RELEASED: December 25th 2009 – January 1st 2010
DISTRIBUTED BY: BBC
SHOWRUNNER: Russell T Davies
WRITTEN BY: Russell T Davies
DIRECTED BY: Euros Lyn
MUSIC BY: Murray Gold
STARRING: David Tennant, Bernard Cribbins, John Simm, Timothy Dalton, Catherine Tate, Jacqueline King, Claire Bloom, June Whitfield, David Harewood, Tracy Ifeachor, Alexandra Moen, Sinead Keenan, Lawry Lewin, Silas Carson, Brian Cox, Billie Piper, Camille Coduri, John Barrowman, Freema Agyeman, Noel Clarke, Elisabeth Sladen, Thomas Knight, Jessica Hynes, Russell Tovey & Matt Smith
REVIEW: So, we’re finally here. The end of David Tennant’s time as the Doctor and the end of the Russell T Davies era. I’ve taken in a lot of Doctor Who recently, so I may take a bit of a break before I move onto either the Matt Smith seasons or perhaps some classic Who to break things up. But before that, we’ve got to check out the End of Time itself!
Today’s post is actually covering both parts of the End of Time story, rather than focusing on singular episodes like the prior posts.
After receiving a summons from Ood Sigma, the Doctor is warned that Time itself is under threat due to the return of the Master, who has a new grand plan to take over Earth. However, with the rebirth of the Master comes a nefarious plan by the Time-Lords to escape the Time-War and return to the universe.
In a similar way to how The Stolen Earth/Journey’s End wrapped up a lot of the hanging plotlines from the Tennant years of Doctor Who, so too does the End of Time, unfortunately, not quite as strongly. The story concerning the Master is goofy, even for Doctor Who, with weird resurrection plots, bizarre superpowers and a strange scheme by the Master to take over the Earth.
There are some great performances from Tennant, Simms and Cribbins, who really help bring some emotion and gravitas to the proceedings, but they can’t save a story that just seems somewhat frantic until the return of the Time-Lords themselves.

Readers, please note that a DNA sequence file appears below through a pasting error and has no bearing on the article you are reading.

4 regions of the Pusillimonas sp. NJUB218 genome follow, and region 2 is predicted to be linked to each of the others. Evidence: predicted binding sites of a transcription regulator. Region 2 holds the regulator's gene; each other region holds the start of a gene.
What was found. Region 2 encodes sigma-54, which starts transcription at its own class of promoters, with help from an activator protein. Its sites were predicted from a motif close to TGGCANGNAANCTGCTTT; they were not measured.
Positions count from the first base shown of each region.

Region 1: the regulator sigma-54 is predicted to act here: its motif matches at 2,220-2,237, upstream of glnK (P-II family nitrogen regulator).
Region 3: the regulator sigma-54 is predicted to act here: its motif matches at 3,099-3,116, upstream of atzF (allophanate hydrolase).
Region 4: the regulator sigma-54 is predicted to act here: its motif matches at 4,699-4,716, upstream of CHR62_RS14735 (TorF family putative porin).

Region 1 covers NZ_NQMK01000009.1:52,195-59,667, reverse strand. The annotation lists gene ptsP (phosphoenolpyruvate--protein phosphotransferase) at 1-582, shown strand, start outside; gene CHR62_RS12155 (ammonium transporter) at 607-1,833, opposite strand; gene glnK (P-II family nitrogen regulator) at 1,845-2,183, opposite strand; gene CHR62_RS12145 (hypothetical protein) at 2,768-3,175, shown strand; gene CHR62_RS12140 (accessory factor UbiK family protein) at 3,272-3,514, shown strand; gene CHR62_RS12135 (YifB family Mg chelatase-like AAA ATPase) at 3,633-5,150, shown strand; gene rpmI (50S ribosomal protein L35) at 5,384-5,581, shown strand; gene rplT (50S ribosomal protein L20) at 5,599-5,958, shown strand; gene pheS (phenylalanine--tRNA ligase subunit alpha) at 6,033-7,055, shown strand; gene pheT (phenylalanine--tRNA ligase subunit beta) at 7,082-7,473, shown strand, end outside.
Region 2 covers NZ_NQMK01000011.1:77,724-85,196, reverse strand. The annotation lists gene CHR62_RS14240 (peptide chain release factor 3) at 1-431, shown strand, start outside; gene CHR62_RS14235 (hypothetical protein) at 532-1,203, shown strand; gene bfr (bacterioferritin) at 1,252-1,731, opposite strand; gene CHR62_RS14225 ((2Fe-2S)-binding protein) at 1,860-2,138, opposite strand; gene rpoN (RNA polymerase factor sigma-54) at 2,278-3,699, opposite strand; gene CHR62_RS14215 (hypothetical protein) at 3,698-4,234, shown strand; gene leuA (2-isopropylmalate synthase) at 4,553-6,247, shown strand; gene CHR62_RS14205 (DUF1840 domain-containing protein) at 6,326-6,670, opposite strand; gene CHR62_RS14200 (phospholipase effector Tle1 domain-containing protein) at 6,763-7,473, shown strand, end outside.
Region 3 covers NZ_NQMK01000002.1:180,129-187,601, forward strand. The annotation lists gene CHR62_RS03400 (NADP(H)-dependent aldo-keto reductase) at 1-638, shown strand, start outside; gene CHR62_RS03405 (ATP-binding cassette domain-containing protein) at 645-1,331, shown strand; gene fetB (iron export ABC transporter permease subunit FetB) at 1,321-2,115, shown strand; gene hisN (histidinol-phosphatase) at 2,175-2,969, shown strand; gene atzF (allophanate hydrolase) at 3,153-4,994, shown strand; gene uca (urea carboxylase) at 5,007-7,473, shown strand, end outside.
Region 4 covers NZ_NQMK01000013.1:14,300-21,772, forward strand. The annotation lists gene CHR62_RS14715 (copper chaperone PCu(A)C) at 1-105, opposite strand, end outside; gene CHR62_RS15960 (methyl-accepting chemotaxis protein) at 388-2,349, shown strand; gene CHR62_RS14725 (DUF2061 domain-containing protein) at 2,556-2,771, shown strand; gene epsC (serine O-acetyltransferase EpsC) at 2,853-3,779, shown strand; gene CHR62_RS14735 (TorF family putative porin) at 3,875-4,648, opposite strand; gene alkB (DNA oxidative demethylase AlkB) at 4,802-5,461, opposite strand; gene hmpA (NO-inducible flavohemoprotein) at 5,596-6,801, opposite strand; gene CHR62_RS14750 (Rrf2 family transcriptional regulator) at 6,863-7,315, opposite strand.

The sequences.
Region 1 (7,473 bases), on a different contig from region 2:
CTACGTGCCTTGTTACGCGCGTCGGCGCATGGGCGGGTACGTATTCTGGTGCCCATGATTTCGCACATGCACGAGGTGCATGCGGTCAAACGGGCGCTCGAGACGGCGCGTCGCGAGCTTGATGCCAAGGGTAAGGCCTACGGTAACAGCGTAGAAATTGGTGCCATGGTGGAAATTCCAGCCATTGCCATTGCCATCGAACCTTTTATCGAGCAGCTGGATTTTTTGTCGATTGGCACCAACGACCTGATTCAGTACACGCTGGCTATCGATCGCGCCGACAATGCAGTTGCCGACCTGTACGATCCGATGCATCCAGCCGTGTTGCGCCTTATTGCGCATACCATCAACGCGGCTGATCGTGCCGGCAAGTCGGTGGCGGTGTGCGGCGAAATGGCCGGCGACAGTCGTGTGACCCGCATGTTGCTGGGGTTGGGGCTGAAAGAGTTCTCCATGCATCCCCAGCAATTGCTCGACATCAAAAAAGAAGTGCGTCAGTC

Once the Time-Lords return and the true threat is established, the story begins to pick up momentarily, before everything has to be hastily wrapped up. It’s a common theme throughout Russell T Davies’ two-parters that he’ll set up some exceedingly high stakes, only to handwave them (literally in this case) away in the next episode, as if they were nothing.
Timothy Dalton as Rassilon is great casting, and he makes the Time-Lord President a truly threatening and charismatic character, but he barely gets a chance to do anything before he and the Time-Lords are kicked out of the universe once more. This constant ‘will-they, wont-they’ approach to the return of the Time-Lords, gets frustrating fast, especially since they often prove themselves to be one of the more interesting mysteries and pieces of lore in New Who, and yet they’re never given much time to be fleshed out.
This whole thing is even more irksome when you take the ending to series 12 into account, and realise the Time-Lords may not have a chance to do anything of worth for the foreseeable future.
Still, there is a positive to all this. Namely the way they make use of Tennant’s final moments. Some may argue that his death is a bit dragged out (a recurring theme going forward) but it’s poignant, well written and well-acted. The way he actually dies is heartbreaking, and the way Tennant gets to say his final farewells to all his former companions and give his last speeches, equally so.
It may not be the best of the Tennant or Russell T Davies eras, but the end of The End of Time was definitely a good send-off for the Tenth Doctor, and isn’t that what’s most important?
All-in-all, I give The End of Time: